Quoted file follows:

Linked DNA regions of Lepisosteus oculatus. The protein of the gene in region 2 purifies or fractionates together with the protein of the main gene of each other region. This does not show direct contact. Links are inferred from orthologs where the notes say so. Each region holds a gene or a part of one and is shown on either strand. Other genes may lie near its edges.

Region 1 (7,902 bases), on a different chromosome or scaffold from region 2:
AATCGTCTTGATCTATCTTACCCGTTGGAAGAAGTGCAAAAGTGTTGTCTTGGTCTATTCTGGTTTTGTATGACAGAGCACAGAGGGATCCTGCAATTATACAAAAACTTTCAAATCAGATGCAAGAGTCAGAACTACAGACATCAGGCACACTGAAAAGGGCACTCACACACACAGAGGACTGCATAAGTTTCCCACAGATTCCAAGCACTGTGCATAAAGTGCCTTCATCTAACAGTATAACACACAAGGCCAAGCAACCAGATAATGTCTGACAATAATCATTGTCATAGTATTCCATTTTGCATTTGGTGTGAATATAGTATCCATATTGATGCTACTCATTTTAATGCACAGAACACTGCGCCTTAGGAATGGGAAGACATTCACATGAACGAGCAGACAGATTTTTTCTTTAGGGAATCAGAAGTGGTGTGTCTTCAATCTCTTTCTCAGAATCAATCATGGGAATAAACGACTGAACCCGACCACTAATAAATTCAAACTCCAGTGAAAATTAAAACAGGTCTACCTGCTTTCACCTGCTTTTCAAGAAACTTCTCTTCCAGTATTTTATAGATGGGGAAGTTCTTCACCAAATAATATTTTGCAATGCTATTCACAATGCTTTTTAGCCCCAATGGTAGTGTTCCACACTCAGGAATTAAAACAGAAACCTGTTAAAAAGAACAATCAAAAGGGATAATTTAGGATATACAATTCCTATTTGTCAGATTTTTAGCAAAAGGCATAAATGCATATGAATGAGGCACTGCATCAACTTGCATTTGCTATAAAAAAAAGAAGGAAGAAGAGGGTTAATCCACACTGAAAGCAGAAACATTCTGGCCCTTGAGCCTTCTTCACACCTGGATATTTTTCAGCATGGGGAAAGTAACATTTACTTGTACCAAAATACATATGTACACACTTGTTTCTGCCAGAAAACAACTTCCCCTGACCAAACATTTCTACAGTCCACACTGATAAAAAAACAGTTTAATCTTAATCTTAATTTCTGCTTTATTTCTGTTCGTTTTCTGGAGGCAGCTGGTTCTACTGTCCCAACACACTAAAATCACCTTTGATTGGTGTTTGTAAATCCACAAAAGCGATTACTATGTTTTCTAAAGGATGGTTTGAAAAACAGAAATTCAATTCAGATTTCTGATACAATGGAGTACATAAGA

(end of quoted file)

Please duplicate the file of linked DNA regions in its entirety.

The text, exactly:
Linked DNA regions of Lepisosteus oculatus. The protein of the gene in region 2 purifies or fractionates together with the protein of the main gene of each other region. This does not show direct contact. Links are inferred from orthologs where the notes say so. Each region holds a gene or a part of one and is shown on either strand. Other genes may lie near its edges.

Region 1 (7,902 bases), on a different chromosome or scaffold from region 2:
AATCGTCTTGATCTATCTTACCCGTTGGAAGAAGTGCAAAAGTGTTGTCTTGGTCTATTCTGGTTTTGTATGACAGAGCACAGAGGGATCCTGCAATTATACAAAAACTTTCAAATCAGATGCAAGAGTCAGAACTACAGACATCAGGCACACTGAAAAGGGCACTCACACACACAGAGGACTGCATAAGTTTCCCACAGATTCCAAGCACTGTGCATAAAGTGCCTTCATCTAACAGTATAACACACAAGGCCAAGCAACCAGATAATGTCTGACAATAATCATTGTCATAGTATTCCATTTTGCATTTGGTGTGAATATAGTATCCATATTGATGCTACTCATTTTAATGCACAGAACACTGCGCCTTAGGAATGGGAAGACATTCACATGAACGAGCAGACAGATTTTTTCTTTAGGGAATCAGAAGTGGTGTGTCTTCAATCTCTTTCTCAGAATCAATCATGGGAATAAACGACTGAACCCGACCACTAATAAATTCAAACTCCAGTGAAAATTAAAACAGGTCTACCTGCTTTCACCTGCTTTTCAAGAAACTTCTCTTCCAGTATTTTATAGATGGGGAAGTTCTTCACCAAATAATATTTTGCAATGCTATTCACAATGCTTTTTAGCCCCAATGGTAGTGTTCCACACTCAGGAATTAAAACAGAAACCTGTTAAAAAGAACAATCAAAAGGGATAATTTAGGATATACAATTCCTATTTGTCAGATTTTTAGCAAAAGGCATAAATGCATATGAATGAGGCACTGCATCAACTTGCATTTGCTATAAAAAAAAGAAGGAAGAAGAGGGTTAATCCACACTGAAAGCAGAAACATTCTGGCCCTTGAGCCTTCTTCACACCTGGATATTTTTCAGCATGGGGAAAGTAACATTTACTTGTACCAAAATACATATGTACACACTTGTTTCTGCCAGAAAACAACTTCCCCTGACCAAACATTTCTACAGTCCACACTGATAAAAAAACAGTTTAATCTTAATCTTAATTTCTGCTTTATTTCTGTTCGTTTTCTGGAGGCAGCTGGTTCTACTGTCCCAACACACTAAAATCACCTTTGATTGGTGTTTGTAAATCCACAAAAGCGATTACTATGTTTTCTAAAGGATGGTTTGAAAAACAGAAATTCAATTCAGATTTCTGATACAATGGAGTACATAAGA